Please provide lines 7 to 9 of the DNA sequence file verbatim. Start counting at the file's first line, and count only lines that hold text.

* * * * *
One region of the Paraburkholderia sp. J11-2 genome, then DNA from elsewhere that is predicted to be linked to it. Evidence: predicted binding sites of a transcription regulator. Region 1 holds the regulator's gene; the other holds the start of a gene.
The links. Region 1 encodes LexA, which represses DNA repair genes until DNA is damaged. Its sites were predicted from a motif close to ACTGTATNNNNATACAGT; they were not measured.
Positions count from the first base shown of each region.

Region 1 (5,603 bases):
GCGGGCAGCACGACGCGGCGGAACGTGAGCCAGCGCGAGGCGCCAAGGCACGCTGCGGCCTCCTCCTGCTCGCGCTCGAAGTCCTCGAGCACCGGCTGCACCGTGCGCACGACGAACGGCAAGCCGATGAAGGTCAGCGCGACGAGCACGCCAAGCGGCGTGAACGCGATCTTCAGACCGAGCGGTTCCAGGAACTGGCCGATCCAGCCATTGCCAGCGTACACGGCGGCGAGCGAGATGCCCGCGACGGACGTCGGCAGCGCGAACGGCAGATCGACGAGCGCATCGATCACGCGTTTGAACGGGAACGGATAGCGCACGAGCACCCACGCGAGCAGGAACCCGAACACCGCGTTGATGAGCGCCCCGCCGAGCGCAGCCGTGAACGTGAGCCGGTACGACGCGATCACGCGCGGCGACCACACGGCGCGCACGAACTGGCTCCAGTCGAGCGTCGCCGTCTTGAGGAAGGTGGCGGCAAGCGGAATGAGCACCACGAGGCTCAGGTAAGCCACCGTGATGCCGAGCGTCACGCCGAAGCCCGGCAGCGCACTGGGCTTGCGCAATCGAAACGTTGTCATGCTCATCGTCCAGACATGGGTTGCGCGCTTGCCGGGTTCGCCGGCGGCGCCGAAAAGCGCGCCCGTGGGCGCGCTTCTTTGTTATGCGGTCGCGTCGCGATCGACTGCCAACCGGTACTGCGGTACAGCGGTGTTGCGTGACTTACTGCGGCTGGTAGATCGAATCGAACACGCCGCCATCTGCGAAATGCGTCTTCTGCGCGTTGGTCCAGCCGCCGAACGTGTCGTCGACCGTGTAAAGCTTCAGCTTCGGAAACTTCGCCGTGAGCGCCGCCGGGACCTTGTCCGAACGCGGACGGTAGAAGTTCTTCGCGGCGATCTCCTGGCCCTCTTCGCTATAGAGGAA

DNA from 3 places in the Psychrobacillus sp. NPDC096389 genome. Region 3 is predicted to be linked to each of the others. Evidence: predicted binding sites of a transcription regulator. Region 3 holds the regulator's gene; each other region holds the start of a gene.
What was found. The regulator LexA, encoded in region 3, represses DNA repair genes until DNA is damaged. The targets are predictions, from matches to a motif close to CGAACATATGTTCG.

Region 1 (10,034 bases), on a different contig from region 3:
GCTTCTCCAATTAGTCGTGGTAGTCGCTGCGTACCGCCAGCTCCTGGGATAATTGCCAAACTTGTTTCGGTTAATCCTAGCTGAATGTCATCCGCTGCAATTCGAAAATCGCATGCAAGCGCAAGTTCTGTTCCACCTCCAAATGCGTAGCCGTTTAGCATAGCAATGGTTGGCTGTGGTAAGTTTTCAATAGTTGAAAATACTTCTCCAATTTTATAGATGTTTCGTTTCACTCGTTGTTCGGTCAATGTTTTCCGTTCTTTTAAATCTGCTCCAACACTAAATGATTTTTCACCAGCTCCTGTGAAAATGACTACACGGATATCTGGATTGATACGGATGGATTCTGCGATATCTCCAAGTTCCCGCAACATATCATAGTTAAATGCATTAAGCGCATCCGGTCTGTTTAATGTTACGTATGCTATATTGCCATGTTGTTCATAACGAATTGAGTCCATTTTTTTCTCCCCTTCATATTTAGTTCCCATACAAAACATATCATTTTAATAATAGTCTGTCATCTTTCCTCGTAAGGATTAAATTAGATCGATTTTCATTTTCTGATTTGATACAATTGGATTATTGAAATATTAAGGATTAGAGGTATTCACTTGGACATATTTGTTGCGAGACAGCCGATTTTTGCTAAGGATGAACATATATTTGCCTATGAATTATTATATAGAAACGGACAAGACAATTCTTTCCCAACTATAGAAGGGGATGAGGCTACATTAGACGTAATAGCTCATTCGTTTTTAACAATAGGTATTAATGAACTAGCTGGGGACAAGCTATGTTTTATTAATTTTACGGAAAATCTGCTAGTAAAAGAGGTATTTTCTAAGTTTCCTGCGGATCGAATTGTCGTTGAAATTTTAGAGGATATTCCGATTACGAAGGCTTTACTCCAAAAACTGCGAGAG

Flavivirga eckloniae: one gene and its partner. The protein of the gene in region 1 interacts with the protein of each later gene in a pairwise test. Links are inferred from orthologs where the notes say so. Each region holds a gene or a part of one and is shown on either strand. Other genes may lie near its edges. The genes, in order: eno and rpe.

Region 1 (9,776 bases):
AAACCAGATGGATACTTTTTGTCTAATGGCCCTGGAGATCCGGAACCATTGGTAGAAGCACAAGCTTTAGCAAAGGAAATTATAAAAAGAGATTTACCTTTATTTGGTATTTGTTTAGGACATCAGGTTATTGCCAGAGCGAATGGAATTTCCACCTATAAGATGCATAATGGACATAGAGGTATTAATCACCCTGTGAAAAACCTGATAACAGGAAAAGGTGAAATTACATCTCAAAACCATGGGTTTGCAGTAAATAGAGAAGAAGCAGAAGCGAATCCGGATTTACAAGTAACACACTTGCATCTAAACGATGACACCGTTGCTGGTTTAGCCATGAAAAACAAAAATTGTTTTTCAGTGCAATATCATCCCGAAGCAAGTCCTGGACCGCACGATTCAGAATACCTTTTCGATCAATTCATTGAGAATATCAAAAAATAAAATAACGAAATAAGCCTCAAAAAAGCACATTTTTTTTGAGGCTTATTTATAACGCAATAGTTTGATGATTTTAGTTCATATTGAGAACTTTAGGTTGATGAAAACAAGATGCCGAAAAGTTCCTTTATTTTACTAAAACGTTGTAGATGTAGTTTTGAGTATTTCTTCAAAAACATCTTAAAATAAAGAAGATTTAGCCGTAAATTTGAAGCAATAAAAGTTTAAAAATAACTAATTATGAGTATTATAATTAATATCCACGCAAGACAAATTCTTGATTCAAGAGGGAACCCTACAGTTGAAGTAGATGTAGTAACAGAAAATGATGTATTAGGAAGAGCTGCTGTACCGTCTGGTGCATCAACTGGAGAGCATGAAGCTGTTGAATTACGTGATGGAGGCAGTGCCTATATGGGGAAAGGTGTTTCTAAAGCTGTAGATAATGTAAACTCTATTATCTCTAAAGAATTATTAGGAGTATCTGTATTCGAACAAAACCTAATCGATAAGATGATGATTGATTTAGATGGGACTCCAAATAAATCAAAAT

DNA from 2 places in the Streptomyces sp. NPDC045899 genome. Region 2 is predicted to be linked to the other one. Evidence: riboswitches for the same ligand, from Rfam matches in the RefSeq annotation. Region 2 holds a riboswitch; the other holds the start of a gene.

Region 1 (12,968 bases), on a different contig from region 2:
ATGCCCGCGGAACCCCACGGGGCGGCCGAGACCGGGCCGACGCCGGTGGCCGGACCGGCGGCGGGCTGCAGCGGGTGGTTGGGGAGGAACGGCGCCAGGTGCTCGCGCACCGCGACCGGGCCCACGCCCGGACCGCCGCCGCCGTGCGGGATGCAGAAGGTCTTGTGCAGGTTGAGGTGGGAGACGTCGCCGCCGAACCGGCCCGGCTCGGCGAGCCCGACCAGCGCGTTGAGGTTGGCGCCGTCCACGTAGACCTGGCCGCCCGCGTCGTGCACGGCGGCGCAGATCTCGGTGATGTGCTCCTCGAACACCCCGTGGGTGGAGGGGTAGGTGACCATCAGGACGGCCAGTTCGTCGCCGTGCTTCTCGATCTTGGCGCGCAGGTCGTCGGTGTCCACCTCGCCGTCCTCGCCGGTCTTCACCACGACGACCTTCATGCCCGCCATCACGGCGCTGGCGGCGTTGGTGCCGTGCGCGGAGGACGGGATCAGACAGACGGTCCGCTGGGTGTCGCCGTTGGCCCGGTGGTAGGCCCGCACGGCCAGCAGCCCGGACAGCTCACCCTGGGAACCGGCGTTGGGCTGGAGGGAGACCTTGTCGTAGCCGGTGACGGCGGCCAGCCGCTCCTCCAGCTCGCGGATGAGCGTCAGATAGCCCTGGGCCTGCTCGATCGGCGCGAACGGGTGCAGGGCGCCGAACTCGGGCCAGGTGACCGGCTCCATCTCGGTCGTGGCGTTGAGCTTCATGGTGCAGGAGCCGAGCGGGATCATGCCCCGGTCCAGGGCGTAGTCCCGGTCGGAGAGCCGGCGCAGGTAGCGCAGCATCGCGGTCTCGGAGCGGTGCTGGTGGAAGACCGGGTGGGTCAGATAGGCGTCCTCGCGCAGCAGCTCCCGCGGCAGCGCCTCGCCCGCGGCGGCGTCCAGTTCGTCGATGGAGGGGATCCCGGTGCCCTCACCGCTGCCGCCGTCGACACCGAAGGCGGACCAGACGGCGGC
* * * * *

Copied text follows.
What was found. The regulator LexA, encoded in region 3, represses DNA repair genes until DNA is damaged. The targets are predictions, from matches to a motif close to CGAACATATGTTCG.

Region 1 (10,034 bases), on a different contig from region 3:
GCTTCTCCAATTAGTCGTGGTAGTCGCTGCGTACCGCCAGCTCCTGGGATAATTGCCAAACTTGTTTCGGTTAATCCTAGCTGAATGTCATCCGCTGCAATTCGAAAATCGCATGCAAGCGCAAGTTCTGTTCCACCTCCAAATGCGTAGCCGTTTAGCATAGCAATGGTTGGCTGTGGTAAGTTTTCAATAGTTGAAAATACTTCTCCAATTTTATAGATGTTTCGTTTCACTCGTTGTTCGGTCAATGTTTTCCGTTCTTTTAAATCTGCTCCAACACTAAATGATTTTTCACCAGCTCCTGTGAAAATGACTACACGGATATCTGGATTGATACGGATGGATTCTGCGATATCTCCAAGTTCCCGCAACATATCATAGTTAAATGCATTAAGCGCATCCGGTCTGTTTAATGTTACGTATGCTATATTGCCATGTTGTTCATAACGAATTGAGTCCATTTTTTTCTCCCCTTCATATTTAGTTCCCATACAAAACATATCATTTTAATAATAGTCTGTCATCTTTCCTCGTAAGGATTAAATTAGATCGATTTTCATTTTCTGATTTGATACAATTGGATTATTGAAATATTAAGGATTAGAGGTATTCACTTGGACATATTTGTTGCGAGACAGCCGATTTTTGCTAAGGATGAACATATATTTGCCTATGAATTATTATATAGAAACGGACAAGACAATTCTTTCCCAACTATAGAAGGGGATGAGGCTACATTAGACGTAATAGCTCATTCGTTTTTAACAATAGGTATTAATGAACTAGCTGGGGACAAGCTATGTTTTATTAATTTTACGGAAAATCTGCTAGTAAAAGAGGTATTTTCTAAGTTTCCTGCGGATCGAATTGTCGTTGAAATTTTAGAGGATATTCCGATTACGAAGGCTTTACTCCAAAAACTGCGAGAG